The United States is experiencing a shortage of the major shingles vaccine, Shingrix. Approximately one in three residents in the United States are at risk of developing shingles, which may be referred to as herpes zoster in a medical setting.
This is problematic for residents who have yet to receive their first dosage of the vaccine or are currently waiting to receive a subsequent dosage to complete the shingles prevention process. While other shingles immunizations are more readily available, such as Zostavax, these alternatives may not prove to be as beneficial as the Shingrix version.
When you contract the shingles virus, you develop a rash across your face, head and body. This rash can be painful if left untreated for a prolonged period of time. In addition to the rash, symptoms include fever, headache and chills. The sooner you receive the shingles vaccine, the less likely you are to contract this common virus. More information about the vaccine shortage, including possible alternatives to Shingrix, is listed below.
The cause for the Shingrix shortage is attributed to a growing demand for this immunization. Many health care providers are struggling to keep supplies of Shingrix in stock, as there are several million residents across the U.S. who need this vaccine each year. As this number continues to grow, the quantity of the Shingrix vaccine has dwindled considerably due to the fact that each patient must receive two separate rounds of the immunization.
The second Shingrix shot must be distributed to a patient within two to six months of the original dose of the vaccine. This time limit adds another complication, as many patients who miss this window due to the shortage ultimately need to complete the vaccination cycle from the beginning. Additionally, the Shingrix vaccine is the preferred choice of the Centers for Disease Control and Prevention (CDC). This preference means an increase in demand from physicians across the country hoping to provide the vaccine to their patients.
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Patients that receive the Shingrix vaccine are 90 percent less likely to develop shingles than patients who skip the vaccination or choose an alternative immunization option. Therefore, the quality of the vaccine increases the demand, which consequently decreases the availability of Shingrix across the country. Many medical providers are currently on waiting lists at various distribution centers in an attempt to obtain the shingles vaccine for their patients.
The majority of medical providers are searching for multiple distribution centers in their areas. While this is helpful for patients receiving the vaccine, it also adds to the confusion. Some providers may be approved for more vaccines than necessary, which decreases the amount available to other medical providers. These extra vaccines may eventually be distributed to providers who need additional vaccines, but this distribution takes time.
One of the alternative vaccines to the Shingrix immunization is called Zostavax. This vaccine can help reduce the risk of developing the Shingles virus by approximately 50 percent, which is significantly less than the Shingrix vaccine.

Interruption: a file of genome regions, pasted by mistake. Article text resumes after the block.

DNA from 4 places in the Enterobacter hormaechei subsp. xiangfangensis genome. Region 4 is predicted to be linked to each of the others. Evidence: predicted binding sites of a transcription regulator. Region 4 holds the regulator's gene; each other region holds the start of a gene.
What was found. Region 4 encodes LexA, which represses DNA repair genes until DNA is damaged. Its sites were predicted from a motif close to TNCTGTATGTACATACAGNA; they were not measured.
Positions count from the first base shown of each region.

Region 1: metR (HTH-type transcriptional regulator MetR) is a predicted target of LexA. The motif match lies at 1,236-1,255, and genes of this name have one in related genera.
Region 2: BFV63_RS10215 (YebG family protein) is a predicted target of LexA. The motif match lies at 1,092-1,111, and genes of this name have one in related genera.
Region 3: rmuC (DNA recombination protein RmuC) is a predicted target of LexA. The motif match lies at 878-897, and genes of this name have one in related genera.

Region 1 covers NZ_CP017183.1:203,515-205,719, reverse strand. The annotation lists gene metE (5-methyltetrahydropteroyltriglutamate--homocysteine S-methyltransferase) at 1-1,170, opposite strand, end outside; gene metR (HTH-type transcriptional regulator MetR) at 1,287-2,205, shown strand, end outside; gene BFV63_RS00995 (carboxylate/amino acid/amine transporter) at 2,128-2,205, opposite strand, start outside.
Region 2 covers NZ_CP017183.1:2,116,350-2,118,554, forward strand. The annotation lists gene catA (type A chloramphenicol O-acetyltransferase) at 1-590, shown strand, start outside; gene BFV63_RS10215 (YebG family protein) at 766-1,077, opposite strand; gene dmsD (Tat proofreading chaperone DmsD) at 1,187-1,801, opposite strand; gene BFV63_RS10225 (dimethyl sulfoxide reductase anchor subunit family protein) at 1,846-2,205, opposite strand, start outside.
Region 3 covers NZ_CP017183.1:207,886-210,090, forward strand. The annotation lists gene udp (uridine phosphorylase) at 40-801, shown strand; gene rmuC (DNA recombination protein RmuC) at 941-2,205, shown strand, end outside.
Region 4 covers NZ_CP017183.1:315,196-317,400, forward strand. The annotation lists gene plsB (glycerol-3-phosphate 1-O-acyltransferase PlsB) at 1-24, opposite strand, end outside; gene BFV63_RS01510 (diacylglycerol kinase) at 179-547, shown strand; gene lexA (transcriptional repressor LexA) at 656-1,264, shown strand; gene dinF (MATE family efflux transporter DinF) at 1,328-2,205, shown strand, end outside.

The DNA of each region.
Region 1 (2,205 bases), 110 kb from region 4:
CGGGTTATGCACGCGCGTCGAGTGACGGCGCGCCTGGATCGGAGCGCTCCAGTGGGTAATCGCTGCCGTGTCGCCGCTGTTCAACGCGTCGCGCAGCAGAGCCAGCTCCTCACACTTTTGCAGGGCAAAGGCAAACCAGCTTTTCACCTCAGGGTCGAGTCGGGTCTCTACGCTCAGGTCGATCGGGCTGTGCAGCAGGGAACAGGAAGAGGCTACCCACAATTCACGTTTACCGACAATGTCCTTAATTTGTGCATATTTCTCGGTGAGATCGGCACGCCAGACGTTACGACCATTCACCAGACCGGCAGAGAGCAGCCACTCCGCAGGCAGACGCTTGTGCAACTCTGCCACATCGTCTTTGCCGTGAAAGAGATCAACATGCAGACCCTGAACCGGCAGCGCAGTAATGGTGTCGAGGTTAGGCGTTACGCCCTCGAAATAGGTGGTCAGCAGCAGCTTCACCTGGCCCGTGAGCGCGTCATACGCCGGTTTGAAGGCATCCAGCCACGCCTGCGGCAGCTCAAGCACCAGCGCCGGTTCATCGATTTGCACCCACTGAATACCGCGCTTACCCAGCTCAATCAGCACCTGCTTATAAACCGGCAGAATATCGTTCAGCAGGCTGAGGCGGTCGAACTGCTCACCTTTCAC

While you may choose to receive the Zostavax vaccine if you are unable to receive Shingrix from your health care provider, there are restrictions on this immunization alternative. Zostavax is commonly recommended for patients who are 60 years of age and older. Alternatively, young children are advised to use the Shingrix vaccine, since their immune systems are more vulnerable than adults.
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Typically, medical providers advise patients who are 50 years of age and older to receive a shingles vaccine since adults within this age range are more likely to develop the virus. Since Zostavax has not been approved for anyone younger than 60 years of age, younger patients may have difficulty receiving this vaccine from their primary care physician.
The only benefit of choosing Zostavax, when applicable, is the one dose required to complete this immunization. Since the Shingrix vaccine requires two doses, it becomes more difficult to acquire for eligible patients.
Speak with your health care provider to determine if you are at risk of contracting the shingles virus. The CDC has provided recommendations outlining who must receive the Shingrix shingles vaccine, including:
Shingles is caused by the varicella zoster virus, which causes the chickenpox virus as well. While you may be at a decreased risk of developing shingles if you experienced chickenpox as a child, speak with your primary care physician to determine if you need the Shingrix vaccine. Simply having had chickenpox as a child does not mean you are automatically immune to shingles. Some circumstances exist in which receiving the Shingrix vaccine is inadvisable for the patient, including the following examples:
In these instances, you must seek an alternative form of treatment or prevention to cope with the shingles virus. If you received one dosage of the Shingrix vaccine but have yet to receive the second dose, then you do receive some form of prevention through the original dosage. However, you must get the second dosage to gain the full benefits from the vaccine. If you are unable to get the second vaccine in time, then speak with your doctor to determine if there is an alternative means of treatment available.
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